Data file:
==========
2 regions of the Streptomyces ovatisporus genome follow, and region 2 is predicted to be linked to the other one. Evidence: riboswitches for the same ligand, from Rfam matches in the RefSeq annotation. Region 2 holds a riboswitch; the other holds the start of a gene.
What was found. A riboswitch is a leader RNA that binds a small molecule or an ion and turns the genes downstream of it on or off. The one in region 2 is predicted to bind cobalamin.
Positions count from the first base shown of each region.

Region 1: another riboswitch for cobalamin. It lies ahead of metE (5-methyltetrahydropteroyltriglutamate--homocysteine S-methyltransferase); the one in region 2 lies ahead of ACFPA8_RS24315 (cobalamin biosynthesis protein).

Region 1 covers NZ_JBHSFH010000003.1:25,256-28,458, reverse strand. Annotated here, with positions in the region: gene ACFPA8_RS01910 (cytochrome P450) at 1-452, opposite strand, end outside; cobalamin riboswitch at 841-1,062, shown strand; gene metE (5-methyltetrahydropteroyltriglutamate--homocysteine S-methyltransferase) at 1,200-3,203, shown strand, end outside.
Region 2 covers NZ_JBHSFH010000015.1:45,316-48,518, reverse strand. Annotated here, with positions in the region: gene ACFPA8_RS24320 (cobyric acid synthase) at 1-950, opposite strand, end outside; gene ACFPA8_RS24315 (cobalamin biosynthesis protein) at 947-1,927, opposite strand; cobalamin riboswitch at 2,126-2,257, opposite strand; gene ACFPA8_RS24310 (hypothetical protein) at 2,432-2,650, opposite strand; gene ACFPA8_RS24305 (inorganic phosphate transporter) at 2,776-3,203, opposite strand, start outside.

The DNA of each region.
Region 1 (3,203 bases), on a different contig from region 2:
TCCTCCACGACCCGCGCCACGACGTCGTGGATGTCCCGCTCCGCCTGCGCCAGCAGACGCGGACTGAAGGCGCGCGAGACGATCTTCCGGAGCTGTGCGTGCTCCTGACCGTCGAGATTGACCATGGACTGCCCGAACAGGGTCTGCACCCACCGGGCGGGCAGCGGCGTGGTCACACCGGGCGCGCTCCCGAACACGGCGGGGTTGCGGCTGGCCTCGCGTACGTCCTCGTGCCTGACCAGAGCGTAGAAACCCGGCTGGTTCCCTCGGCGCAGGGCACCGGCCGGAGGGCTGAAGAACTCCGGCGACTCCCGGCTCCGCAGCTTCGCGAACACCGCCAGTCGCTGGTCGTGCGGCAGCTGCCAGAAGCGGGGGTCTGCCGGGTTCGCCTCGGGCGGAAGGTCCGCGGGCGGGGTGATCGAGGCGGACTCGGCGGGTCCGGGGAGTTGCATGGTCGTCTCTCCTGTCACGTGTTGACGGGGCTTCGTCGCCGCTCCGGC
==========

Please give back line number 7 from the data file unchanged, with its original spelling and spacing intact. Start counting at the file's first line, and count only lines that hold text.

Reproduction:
The DNA of each region.